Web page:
As the 70th Cannes Film Festival limped to its end May 28 — by critical consensus, one of the weakest in years — no one film proved a guaranteed awards contender like Luca Guadagnino’s Call Me by Your Name did at Sundance. And this year’s Cannes prize winners actually may have less Oscar potential than some of the competition entries that the jury ignored.
Swedish director Ruben Ostlund’s The Square, which Magnolia Pictures has in the U.S., was crowned with the Palme d’Or. But the 142-minute comedy about a liberal museum director (Claes Bang) who runs afoul of racial and social prejudice, which most critics complained was about 20 minutes too long, may have its best Oscar shot as a foreign-language submission. (Ostlund’s Force Majeure made the foreign-film shortlist in 2014 but failed to score a nom.) Similarly, the runner-up grand prix winner, Robin Campillo’s 120 Beats Per Minute, about AIDS activists in Paris in the ‘90s, which The Orchard will distribute, could figure in the foreign-language race if France submits it. Loveless, a grim portrait of a divorcing Russian couple, from Leviathan director Andrey Zvyagintsev, which won the third place jury prize and was picked up by Sony Pictures Classics during the course of the fest, could be a formidable contender if Russia opts to enter it. And while Diane Kruger won best actress laurels for playing a woman facing down Neo-Nazi terrorists in Fatih Akin’s In the Fade, that film’s best hope may be as a German foreign-language submission.
Sofia Coppola made history as only the second woman to receive the fest’s best director prize (following Russian director Yuliya Solntseva way back in 1961) for The Beguiled, about a Union soldier (Colin Farrell) cooped up in a women’s boarding school during the Civil War. The film was less warmly received by critics, though Coppola could generate awards attention via a campaign by distributor Focus Features, which also showed off clips for such upcoming Oscar catnip as Judi Dench as Queen Victoria in Victoria and Abdul and Gary Oldman as Winston Churchill in Darkest Hour.
Joaquin Phoenix scored the best actor prize for playing a hitman trying to save a teen from prostitution in Amazon’s You Were Never Really Here. But Amazon may find that Todd Haynes’ Wonderstruck, which the jury overlooked, has more awards potential. Tracking two deaf children decades apart, it’s sure to be a serious contender in the crafts category, where cinematographer Edward Lachman, composer Carter Burwell and costume designer Sandy Powell all drew praise. But Julianne Moore, who appears in a dual role, may not have enough screen time to stake a supporting actress claim.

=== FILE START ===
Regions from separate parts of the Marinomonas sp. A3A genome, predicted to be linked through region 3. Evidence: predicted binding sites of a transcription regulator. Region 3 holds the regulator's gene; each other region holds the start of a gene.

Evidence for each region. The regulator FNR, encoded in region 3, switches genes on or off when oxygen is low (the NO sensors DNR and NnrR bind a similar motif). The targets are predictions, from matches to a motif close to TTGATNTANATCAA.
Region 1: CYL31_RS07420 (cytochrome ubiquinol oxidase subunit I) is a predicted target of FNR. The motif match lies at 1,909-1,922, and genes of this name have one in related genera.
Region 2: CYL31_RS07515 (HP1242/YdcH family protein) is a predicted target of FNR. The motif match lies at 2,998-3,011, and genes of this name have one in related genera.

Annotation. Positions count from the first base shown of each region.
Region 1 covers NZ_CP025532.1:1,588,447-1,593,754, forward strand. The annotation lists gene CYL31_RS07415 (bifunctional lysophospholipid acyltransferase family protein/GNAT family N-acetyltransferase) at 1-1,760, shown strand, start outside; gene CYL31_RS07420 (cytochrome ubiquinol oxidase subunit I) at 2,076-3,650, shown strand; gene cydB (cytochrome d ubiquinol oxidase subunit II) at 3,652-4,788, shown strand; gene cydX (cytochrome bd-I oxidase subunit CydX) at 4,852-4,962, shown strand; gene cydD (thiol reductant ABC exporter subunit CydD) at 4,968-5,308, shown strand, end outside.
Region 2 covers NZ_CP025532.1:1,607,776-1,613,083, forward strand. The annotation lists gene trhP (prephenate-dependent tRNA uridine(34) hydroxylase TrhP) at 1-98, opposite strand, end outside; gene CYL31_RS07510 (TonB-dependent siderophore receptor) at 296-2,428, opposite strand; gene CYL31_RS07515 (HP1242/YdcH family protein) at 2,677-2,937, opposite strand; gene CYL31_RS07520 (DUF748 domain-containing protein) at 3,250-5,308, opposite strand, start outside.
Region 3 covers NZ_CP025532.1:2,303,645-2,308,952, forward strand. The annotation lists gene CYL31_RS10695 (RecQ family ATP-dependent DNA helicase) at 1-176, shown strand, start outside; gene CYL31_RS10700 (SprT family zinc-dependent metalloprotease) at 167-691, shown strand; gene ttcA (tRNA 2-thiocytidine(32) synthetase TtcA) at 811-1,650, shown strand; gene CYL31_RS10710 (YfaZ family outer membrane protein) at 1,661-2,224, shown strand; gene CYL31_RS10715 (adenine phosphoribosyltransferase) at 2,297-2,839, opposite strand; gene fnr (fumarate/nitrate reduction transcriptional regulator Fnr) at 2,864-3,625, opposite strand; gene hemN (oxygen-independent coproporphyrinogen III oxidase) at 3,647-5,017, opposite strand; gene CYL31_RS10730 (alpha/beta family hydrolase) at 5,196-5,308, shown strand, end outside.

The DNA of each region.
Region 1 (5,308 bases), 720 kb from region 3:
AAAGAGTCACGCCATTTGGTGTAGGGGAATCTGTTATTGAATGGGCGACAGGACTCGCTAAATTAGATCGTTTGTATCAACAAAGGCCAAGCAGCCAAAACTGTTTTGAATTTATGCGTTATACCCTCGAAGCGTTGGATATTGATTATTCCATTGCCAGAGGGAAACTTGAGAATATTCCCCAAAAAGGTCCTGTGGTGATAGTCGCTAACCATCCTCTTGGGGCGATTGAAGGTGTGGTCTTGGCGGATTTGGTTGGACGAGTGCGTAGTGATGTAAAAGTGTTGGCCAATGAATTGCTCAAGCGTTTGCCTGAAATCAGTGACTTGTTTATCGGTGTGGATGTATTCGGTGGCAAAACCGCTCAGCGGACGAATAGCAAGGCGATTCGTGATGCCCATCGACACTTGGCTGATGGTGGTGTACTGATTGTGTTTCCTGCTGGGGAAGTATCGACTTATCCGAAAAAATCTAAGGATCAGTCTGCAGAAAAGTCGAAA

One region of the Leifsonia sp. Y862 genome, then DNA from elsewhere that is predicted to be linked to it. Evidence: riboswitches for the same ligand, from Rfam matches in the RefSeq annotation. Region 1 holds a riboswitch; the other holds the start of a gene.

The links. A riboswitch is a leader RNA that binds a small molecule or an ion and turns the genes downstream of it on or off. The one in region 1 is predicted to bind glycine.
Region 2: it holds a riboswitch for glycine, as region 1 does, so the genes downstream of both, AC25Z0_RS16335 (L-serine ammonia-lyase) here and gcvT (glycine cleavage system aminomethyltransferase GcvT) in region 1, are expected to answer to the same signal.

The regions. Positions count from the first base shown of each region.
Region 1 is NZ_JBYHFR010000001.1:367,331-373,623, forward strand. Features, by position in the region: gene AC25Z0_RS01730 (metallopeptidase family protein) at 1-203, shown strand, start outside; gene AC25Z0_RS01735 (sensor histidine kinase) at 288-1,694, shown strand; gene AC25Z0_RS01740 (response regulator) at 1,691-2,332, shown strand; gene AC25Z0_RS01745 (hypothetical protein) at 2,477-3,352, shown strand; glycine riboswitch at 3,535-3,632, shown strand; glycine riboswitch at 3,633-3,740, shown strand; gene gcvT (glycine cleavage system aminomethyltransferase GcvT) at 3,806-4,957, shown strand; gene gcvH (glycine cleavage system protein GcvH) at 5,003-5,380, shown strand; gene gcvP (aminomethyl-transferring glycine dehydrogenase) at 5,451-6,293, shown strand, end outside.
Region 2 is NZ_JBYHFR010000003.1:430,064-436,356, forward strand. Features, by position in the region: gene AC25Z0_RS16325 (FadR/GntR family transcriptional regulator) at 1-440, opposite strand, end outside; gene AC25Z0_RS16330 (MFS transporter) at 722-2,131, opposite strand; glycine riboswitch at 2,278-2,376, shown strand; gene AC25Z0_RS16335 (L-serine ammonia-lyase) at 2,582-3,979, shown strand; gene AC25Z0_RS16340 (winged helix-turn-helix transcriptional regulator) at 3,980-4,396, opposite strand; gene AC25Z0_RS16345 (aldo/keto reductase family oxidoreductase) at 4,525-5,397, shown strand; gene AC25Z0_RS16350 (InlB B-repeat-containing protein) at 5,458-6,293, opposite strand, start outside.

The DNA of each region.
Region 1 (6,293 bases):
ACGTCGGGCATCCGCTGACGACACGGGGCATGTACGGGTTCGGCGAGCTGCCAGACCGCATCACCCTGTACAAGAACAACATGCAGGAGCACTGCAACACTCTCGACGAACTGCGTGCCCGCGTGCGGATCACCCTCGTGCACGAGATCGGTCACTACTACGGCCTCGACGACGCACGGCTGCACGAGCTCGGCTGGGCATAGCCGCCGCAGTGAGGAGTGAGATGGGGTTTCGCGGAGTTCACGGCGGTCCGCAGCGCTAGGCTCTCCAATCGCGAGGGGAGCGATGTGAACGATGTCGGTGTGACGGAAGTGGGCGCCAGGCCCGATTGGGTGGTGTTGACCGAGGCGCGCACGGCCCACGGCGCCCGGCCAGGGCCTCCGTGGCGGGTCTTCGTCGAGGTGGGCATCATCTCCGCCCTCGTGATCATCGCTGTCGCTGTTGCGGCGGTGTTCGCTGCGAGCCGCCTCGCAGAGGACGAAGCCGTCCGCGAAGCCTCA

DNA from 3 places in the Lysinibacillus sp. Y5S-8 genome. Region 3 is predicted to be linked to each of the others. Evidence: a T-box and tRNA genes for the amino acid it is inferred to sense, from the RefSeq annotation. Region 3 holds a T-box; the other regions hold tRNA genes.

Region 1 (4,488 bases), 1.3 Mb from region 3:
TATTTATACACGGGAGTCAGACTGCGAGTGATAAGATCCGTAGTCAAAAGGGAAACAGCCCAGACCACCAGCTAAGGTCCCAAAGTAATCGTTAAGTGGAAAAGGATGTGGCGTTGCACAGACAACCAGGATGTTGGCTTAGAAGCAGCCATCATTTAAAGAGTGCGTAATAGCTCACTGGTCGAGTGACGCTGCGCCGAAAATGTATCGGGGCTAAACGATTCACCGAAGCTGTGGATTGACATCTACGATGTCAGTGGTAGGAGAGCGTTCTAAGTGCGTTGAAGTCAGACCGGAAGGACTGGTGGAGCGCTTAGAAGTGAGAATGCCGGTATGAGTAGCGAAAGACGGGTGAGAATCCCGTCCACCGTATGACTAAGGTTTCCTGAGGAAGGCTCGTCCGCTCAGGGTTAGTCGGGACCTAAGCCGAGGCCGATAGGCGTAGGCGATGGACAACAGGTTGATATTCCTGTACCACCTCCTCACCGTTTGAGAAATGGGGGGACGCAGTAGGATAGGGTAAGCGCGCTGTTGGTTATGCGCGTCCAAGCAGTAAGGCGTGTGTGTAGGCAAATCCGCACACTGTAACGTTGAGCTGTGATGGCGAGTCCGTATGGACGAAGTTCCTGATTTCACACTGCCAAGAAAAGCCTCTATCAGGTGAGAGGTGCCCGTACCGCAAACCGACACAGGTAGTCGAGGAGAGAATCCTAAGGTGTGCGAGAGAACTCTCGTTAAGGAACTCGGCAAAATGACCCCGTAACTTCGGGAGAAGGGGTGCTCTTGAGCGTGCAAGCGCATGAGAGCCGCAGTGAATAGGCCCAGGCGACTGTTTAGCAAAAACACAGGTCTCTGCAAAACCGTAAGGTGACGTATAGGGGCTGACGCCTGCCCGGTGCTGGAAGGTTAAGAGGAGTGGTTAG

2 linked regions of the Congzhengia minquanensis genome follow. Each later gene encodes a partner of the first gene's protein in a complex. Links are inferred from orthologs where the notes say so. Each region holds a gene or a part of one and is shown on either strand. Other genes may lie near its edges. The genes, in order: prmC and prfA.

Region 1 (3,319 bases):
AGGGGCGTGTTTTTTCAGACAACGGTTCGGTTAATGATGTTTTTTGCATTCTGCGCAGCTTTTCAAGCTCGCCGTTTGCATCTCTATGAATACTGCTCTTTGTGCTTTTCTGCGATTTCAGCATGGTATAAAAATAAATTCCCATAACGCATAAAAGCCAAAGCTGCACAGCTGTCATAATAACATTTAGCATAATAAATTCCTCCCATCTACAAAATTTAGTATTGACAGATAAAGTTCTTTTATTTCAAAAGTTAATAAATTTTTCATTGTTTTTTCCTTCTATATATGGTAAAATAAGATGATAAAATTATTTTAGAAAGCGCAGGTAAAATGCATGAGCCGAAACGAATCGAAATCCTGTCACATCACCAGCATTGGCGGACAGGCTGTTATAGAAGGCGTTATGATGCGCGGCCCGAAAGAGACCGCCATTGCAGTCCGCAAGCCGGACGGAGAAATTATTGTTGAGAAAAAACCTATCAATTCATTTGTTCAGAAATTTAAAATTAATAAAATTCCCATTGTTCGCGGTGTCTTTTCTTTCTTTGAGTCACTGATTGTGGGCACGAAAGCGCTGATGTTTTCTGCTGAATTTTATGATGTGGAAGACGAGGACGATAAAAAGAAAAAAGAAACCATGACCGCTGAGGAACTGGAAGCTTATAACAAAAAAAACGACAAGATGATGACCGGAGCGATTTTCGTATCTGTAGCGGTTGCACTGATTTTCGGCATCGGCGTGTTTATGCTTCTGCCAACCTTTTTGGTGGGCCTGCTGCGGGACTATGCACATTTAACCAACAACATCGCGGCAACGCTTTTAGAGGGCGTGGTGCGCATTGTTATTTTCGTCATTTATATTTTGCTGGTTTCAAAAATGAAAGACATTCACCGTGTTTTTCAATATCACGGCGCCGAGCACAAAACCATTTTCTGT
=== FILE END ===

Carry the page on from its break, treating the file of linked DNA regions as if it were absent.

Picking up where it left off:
And while Netflix’s logo was met with boos at press screenings and CEO Reed Hastings protested “the establishment [is] closing ranks against us,” Noah Baumbach’s The Meyerowitz Stories may well play better with the Academy, with Dustin Hoffman getting supporting actor consideration for his turn as a sculptor, bitter that his career has not been bigger, and Adam Sandler and Ben Stiller earning solid notices for appearing as his rivalrous sons. As for Bong Joon-ho’s satrical Okja, the other Netflix entry the jury cold-shouldered, Okja herself — she’s described as a giant pig, but also is part lovable hippo and loyal pug — could become a visual effects winner for VFX supervisor Erik De Boer.
Amid the festival’s sidebars, The Weinstein Co.’s chilly murder investigation Wind River, which debuted back at Sundance, got a boost when the Un Certain Regard jury named Taylor Sheridan its best director. SPC picked up the cowboy drama The Rider, from director Chloe Zhao, which took top honors at Directors’ Fortnight. And while it didn’t pick up any prizes, Fox Searchlight Sundance acquisition Patti Cake$, directed by Geremy Jasper, got added exposure by closing out Directors’ Fortnight, and Sean Baker’s The Florida Project, which focuses on a couple of young girls living in Florida’s budget motels and which was quickly snapped up by A24, had critics exclaiming that Baker had more than lived up to the promise of his award-winning 2015 Tangerine.
Nicole Kidman, omnipresent this year in Cannes, was honored with a specially created 70th anniversary prize, but her performances in Beguiled, The Killing of a Sacred Deer and How to Talk to Girls at Parties, which demonstrated both her impressive range and an eagerness to seek out challenging parts, aren’t automatic awards fodder, and her turn in Sundance TV’s Top of the Lake: China Girl, directed by Jane Campion, might have to wait until next year’s Emmys for recognition.
A version of this story first appeared in the May 31 issue of The Hollywood Reporter magazine. To receive the magazine, click here to subscribe.